Reminiscences of reconstruction in Texas ; and, Reminiscences of Texas and Texans fifty years ago Page: 56 of 58
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56 TEXAS AND TEXANS FIFTY YEARS AGO.
attended school, taught first by an educated gentleman from Scotland,
and afterwards by a college graduate from New England.
The church of the village was one of the first houses erected.
While the Baptist denomination preponderated in the neighborhood,
at the time, the church was open to all denominations. Once
a month a good and truly pious old Baptist minister, by the name
of Coker, who lived in the upper end of the county, some twentyfive
miles from Centreville, mounted his horse and came down to
minister to the spiritual wants of the village and vicinity, without
fee or charge. He was a minister of the olden time whose only
ambition was to faithfully serve his Lord and Master and save sinners.
I can now hear, ringing in memory's chambers, his fervent
petitions, in which he invoked all of the blessings upon the little
town of Centreville, and the "invicinity thereof." In the honest
simplicity of his soul, he would often thank the Lord that "he was
sent all the way from Alabama to preach to the heathen here in
Texas." Such was the good old man Coker, long since gathered
to his fathers and gone up to receive the crown of an honest, faithful,
In this same little church in those early days, another good and
pious Baptist brother, used occasionally to hold forth. He, too,
was one of those old-fashioned sort, by the name of Jones (but
that was not his name), that delivered his sermons in a chant or
sing-song tone. In fact, the first sentence of this brother was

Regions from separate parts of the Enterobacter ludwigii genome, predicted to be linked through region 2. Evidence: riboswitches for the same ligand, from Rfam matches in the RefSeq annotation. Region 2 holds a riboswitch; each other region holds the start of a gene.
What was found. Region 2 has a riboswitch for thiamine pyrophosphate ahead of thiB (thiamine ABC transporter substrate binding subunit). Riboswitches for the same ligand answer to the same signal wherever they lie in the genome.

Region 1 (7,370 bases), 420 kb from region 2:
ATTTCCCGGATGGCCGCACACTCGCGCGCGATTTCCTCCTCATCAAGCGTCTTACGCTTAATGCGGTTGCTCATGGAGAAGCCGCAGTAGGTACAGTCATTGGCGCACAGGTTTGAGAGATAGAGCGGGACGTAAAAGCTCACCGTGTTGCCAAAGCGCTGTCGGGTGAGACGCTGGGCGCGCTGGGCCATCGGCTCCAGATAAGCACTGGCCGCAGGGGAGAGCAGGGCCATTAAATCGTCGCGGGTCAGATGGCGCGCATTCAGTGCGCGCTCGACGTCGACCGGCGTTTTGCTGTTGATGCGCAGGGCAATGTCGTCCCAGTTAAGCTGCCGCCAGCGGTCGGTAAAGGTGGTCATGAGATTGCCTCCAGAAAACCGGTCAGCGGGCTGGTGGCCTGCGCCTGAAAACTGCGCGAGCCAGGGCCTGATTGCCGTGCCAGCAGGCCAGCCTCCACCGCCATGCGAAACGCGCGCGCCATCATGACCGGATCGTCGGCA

pitched on the sing-song key, which he kept up to the end of the
sermon. He, too, was an honest, conscientious man, who tried with
all of his might to serve the Lord and his fellows. His was an
impetuous nature, and he was liable to be carried off his feet by
the impulse of the moment. He fully realized that human nature
was weak and beset by many temptations. He candidly admitted
that of thee temptations to him the most alluring and those
against which he had fiercest battles all his life, to prevent their
diverting his feet from the straight and narrow path, were women,
wine and horses. While he worshipped the very ground on which
a lady walked, loved a race horse, and had a natural inclination for
the wine that was red, he fought the good fight and came out the
victor. He, too, has long since crossed the river and gone up to
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Wood, William D. Reminiscences of reconstruction in Texas ; and, Reminiscences of Texas and Texans fifty years ago, book, 1902; (texashistory.unt.edu/ark:/67531/metapth14387/m1/56/: accessed April 28, 2017), University of North Texas Libraries, The Portal to Texas History, texashistory.unt.edu; .